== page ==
If you want to play an evil genius, you have to master the muwahahaha. Without an evil laugh you are just another run-of-the-mill bad guy.
In his over-the-top portrayal of a power-mad dean, second-year HMS student Ben Smith nailed the muwahahaha to comic effect in the 106th presentation of the HMS Second Year Show, which traditionally pokes fun at medical school faculty in a no-holds-barred fashion.
This year was no exception. The students' villain in the theatrical spoof “Publish or Perish: The Dark Dean Rises,” was Jules Dienstag, the Carl W. Walter Professor of Medicine and dean for medical education, which was performed Nov. 30–Dec. 1 at Roxbury Community College.
As the play begins, Dienstag fantasizes about his big opportunity for advancement when his boss, Dean Jeffrey Flier, dean of the faculty of medicine, portrayed by David Fischer, lets on that he is taking a vacation while contemplating his retirement.
Unfortunately for the ambitious Dienstag, Flier points out Dienstag’s lack of an impressive list of publications. Enlisting the aid of first-year course manager Evan Sanders, Dienstag plots to force all first-year students to work in labs to further his own research.
With Patrick Connor Johnson in the role, Sanders is a slick and ready schemer who is quick on his feet and resourceful, too. Sanders, we learn, has obtained a fast-acting mind-control drug. Muwahahaha!
With that as prologue, professor Richard Schwartzstein (Michael Hadley) and other members of the faculty “welcome” the newly arrived first-year students to HMS. In the first of nine songs, Schwartzstein, along with HMS professors Richard Mitchell (Jordan Garcia), Barbara “Babs” Fullerton (Sydnee Chavis), David Altshuler (Andrew Stamm), Joel Hirschhorn (Alvin Chen) and Nancy Oriol (Alex Harsha) each give reasons why “It Sucks to be Me,” based on a tune from the musical “Avenue Q.”
Three of the new students refuse to be discouraged. Olivia, Carly and Jacob (Jacqueline Boehme, Sarrah Shahawy and Charles Liu) are excited to be at HMS. In a running gag throughout the play, all the students eagerly await the appearance of professor Paul Farmer, clearly a superstar in their eyes. They are also looking forward to learning from legendary professor Randy King (William Wesley Brown). Even the other faculty members acknowledge King’s popularity, singing in the next musical number,“We’re Takin’ Our Cues from Randy.”
But wait! Sanders slips his mind-control drug into Randy’s Snapple. Soon, the first-year students are shocked to hear that Randy is assigning them all to basic science labs, working in sweatshop conditions to further Dienstag’s publication quest.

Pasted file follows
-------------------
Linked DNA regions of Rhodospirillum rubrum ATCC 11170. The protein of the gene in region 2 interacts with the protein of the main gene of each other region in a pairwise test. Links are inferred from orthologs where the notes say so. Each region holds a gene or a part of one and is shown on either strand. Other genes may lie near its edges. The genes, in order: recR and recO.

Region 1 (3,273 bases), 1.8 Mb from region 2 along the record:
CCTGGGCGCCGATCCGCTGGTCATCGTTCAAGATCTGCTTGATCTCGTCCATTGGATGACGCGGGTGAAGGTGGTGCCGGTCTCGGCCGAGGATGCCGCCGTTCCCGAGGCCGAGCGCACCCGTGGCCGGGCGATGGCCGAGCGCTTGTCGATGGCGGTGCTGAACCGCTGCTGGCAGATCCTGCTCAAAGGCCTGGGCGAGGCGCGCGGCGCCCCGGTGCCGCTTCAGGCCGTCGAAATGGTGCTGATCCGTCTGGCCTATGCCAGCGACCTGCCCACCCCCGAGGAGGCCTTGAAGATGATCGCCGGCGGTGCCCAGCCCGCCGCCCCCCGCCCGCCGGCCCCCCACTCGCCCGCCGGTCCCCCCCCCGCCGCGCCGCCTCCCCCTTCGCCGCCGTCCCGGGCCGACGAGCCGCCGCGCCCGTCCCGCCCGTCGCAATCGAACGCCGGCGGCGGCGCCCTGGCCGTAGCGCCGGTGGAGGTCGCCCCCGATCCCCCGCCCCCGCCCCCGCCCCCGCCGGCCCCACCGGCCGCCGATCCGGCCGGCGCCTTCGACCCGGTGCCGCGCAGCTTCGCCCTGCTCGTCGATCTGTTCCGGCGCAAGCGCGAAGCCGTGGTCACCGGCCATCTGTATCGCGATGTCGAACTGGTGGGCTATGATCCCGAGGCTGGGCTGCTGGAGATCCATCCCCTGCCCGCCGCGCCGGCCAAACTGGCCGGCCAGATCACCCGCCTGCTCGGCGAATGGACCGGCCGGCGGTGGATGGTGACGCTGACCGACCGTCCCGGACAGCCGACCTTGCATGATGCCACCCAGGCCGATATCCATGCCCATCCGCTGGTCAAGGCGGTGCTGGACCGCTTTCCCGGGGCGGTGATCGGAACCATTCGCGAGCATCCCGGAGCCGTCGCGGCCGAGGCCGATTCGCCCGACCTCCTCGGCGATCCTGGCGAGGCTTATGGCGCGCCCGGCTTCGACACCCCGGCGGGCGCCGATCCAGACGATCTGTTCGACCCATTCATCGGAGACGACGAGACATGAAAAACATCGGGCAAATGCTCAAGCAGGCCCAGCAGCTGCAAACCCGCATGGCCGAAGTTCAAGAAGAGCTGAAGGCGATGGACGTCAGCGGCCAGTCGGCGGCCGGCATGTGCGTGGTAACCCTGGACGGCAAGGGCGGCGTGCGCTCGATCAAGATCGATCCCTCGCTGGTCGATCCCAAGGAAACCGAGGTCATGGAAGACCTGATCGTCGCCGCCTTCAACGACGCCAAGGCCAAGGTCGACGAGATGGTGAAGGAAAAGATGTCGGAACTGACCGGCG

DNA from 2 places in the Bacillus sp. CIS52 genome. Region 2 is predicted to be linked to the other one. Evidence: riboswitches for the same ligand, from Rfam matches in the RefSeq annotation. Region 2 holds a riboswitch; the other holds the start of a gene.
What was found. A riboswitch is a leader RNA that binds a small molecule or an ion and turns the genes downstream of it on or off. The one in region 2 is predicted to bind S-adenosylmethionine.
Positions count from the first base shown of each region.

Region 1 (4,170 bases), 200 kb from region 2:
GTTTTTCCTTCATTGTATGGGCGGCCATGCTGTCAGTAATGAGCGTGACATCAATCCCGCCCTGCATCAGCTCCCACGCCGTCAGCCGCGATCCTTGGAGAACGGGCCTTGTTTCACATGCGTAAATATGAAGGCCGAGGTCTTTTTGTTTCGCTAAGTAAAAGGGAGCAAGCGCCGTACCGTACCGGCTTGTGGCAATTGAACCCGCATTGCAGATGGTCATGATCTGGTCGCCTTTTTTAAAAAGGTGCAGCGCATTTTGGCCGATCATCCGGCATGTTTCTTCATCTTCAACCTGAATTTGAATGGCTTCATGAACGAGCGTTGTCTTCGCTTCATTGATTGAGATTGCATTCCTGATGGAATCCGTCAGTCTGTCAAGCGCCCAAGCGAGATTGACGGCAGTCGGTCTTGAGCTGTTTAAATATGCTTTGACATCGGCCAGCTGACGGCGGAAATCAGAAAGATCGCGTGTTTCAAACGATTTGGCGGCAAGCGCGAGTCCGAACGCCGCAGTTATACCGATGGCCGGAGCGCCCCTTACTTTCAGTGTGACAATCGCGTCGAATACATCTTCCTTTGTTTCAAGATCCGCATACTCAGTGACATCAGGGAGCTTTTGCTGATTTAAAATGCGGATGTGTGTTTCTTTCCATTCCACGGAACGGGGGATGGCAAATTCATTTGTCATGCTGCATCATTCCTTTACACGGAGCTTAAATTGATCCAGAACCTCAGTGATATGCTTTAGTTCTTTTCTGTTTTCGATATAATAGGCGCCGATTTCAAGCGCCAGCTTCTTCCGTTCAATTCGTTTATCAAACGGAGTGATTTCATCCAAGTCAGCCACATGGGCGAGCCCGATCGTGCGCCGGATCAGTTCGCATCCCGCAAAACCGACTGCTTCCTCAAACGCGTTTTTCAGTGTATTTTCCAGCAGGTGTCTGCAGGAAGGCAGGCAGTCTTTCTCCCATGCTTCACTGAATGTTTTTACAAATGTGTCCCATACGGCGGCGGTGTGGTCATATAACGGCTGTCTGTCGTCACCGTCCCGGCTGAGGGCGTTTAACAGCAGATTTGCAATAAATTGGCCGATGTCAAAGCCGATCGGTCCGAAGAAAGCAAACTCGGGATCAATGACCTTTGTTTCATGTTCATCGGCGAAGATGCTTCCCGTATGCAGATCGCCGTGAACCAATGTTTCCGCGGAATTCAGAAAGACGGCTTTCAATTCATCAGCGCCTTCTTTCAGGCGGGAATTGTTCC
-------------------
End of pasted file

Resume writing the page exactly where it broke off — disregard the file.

The plot thickens when romance is introduced in the steamy duet “Examine Me,” sung by Olivia and Jacob. Then, in the following tune, “You’re just in Love,” we learn that Carly has fallen for Sanders. Will the henchman be turned from his evil allegiance?
Before we find out, there are dance numbers and video segments to keep us wondering what else is up. The mystery of some missing dental students turns out to be a red herring, as seen in Harvard Dental Style, a send-up of the hit YouTube video “Gangnam Style,” by South Korean musician PSY.
Directed, shot and edited by Miguel Ortiz and performed by Bishoy Habib, the video fills the screen with dentist dancers, choreographed by Sara Chen and Demyana Azer, extolling the advantages of dentistry over medicine:
Make my tee time in my private charter in the air
I’m working 9 to 5 while you’re on call.
Does that seem fair?
Back on stage, Dienstag, in his big solo number, “The Good Old Days,” wistfully recalls a time when medical students weren’t pampered:
“I’d sit in my deanery
Contemplating forms of meanery.
They’d come to my office pleading
Telling me they weren’t succeeding.
‘Cause I would crush them like bugs.
If any of them needed hugs.
Those were the good old days.”
Dienstag is confident in his dastardly plan. Thanks to the mind-numbing lab work performed by the first-year drones, he has published dozens of papers, enough to be named the next dean. And if that isn’t enough, he still has Sanders and his potion to bend everyone to his will.
Like most showbiz villians, however, he doesn’t succeed. That’s because, smitten with Carly, Sanders goes over to the good guys, and, absent the drugged Snapple, Dienstag is denied his deanship. Chaos erupts, to be quieted only by the unexpected but timely return of Dean Flier.
Flier, tanned and dressed in Hawaiian beachwear, with beach ball and arm floaties, announces that he won’t retire after all. With that, the entire cast joins in a musical finale, to the tune of Gloria Gaynor’s “I Will Survive.”
The challenge of managing the production’s moving parts fell to co-directors Zoe Shtasel-Gottlieb and Sydnee Chavis, who each contributed by writing and acting.
Diana Wohler, the show’s producer, ably managed every other detail, large and small. A self-described “theater nerd” in high school, Wohler kept everyone and everything on schedule—and she made sure that Carla Fujimoto and the entire Office of Student Affairs was acknowledged for providing “constant hugs, smiles and guidance.”
Hugs, smiles and guidance. For students who parody the deans and the faculty in song and dance? That sounds like something an evil genius might do. Muwahahaha!